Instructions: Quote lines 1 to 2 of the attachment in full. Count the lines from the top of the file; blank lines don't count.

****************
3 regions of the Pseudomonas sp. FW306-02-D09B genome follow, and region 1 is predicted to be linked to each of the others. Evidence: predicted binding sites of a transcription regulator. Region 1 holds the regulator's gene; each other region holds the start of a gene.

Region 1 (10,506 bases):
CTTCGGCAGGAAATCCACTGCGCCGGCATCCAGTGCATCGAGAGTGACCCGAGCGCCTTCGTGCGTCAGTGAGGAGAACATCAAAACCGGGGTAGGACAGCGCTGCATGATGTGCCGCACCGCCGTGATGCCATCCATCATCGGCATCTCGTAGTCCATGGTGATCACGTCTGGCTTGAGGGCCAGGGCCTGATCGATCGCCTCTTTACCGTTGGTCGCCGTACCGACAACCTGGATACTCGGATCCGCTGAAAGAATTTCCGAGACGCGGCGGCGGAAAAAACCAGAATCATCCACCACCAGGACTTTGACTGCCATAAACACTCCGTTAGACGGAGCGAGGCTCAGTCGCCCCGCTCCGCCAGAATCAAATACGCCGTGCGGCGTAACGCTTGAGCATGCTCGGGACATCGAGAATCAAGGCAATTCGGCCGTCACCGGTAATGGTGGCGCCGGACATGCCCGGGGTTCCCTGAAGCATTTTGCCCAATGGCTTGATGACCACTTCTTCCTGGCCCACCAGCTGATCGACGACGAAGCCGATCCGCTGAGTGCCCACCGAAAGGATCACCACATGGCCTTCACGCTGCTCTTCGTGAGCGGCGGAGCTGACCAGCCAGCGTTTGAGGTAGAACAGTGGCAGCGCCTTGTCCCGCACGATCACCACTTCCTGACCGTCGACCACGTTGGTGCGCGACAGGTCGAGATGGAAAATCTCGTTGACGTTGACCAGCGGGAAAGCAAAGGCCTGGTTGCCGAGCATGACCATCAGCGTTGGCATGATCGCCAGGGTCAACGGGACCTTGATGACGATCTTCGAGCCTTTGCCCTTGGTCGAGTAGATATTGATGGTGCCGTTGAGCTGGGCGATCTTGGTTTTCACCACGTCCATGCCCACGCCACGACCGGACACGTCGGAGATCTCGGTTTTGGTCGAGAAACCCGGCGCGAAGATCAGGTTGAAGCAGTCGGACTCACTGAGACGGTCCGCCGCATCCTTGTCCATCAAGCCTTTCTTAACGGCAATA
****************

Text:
3 regions of the Pseudomonas sp. FW306-02-D09B genome follow, and region 1 is predicted to be linked to each of the others. Evidence: predicted binding sites of a transcription regulator. Region 1 holds the regulator's gene; each other region holds the start of a gene.

Region 1 (10,506 bases):